How much has the universe expanded?

Expansion speed of universe is 68 km/sec, which is 1/4400 times the speed of light. From the big bang 13.7 billion years ago, the universe would have expanded a few hundred million light years at these speeds, even if initially the universe expanded with much higher speeds during creation. Could it have expanded so much that the distances between galaxies are being reported to be in billions of light years? I think one galaxy has been reported at a distance of 12 billion light years, picked up by telescopes? Secondly, 12 billion years ago, it would have been just 1 billion or so years after creation of universe, where it is difficult to believe that the light is being picked up now (in present time), where as light of that era should have traveled much beyond by now, since expansion speed of universe is only 68 km/sec. What is it that I am missing out in understanding the matter?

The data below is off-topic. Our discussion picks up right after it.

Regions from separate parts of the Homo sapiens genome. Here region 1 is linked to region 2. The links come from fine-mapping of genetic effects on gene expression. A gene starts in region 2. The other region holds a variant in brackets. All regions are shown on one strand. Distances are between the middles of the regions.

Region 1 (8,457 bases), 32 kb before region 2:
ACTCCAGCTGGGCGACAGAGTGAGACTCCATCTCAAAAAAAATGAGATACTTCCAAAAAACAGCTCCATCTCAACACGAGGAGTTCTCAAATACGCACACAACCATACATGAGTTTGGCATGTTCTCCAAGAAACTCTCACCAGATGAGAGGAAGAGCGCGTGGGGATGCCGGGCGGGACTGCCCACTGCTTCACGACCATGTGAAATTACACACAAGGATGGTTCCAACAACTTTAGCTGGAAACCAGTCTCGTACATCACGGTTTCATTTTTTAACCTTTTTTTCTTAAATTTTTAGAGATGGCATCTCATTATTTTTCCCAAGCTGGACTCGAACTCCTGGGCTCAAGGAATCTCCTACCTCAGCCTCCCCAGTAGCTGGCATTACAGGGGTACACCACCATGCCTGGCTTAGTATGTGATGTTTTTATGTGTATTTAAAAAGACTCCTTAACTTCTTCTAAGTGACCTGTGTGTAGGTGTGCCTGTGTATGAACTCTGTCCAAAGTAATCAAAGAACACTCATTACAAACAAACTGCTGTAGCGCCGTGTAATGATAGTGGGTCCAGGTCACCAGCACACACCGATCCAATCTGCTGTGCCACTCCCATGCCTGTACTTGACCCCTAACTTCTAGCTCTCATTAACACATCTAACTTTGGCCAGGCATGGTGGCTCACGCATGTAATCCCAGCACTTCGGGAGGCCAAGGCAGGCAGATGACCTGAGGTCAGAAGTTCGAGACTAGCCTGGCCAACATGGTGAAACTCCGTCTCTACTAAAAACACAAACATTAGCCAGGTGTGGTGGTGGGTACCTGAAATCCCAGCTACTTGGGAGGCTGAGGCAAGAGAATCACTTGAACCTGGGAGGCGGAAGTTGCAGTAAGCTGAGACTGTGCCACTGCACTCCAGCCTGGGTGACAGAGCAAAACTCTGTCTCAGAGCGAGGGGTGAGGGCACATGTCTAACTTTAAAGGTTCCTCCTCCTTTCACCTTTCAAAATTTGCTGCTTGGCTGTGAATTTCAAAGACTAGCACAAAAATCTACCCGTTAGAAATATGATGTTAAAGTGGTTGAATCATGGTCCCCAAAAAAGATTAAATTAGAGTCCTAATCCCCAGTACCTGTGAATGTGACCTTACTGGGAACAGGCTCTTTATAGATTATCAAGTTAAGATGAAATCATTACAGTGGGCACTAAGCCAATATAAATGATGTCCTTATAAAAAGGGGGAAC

• When you say 68 km/s I think you mean 68 km/MPc/s, which is much more. – J.G. May 7 '18 at 8:33

The Big Bang didn't happen at a point, it happened everywhere at once. If the universe is infinite, it has always been infinite. The distance between any two random points now may tend towards zero as you look back towards the Big Bang, but even $.000000000000001~\rm s$ after the Big Bang the universe as a whole was infinite. You could say that the universe right at the moment of the Big Bang was of size $0*\infty$, but that doesn't mean it's $0$!
You also miss that the universe could have been expanding much, much faster at one point. Inflationary theories have the universe expanding by about 26 orders of magnitude in around $10^{-32}~\rm s$.
• @AtulPant Yes, but a "singularity" and a "point" are different things. A singularity is just where the math gets singular- in this case, the density of the universe goes to $\infty$. That doesn't mean the size can't also be $\infty$. – Chris May 10 '18 at 17:56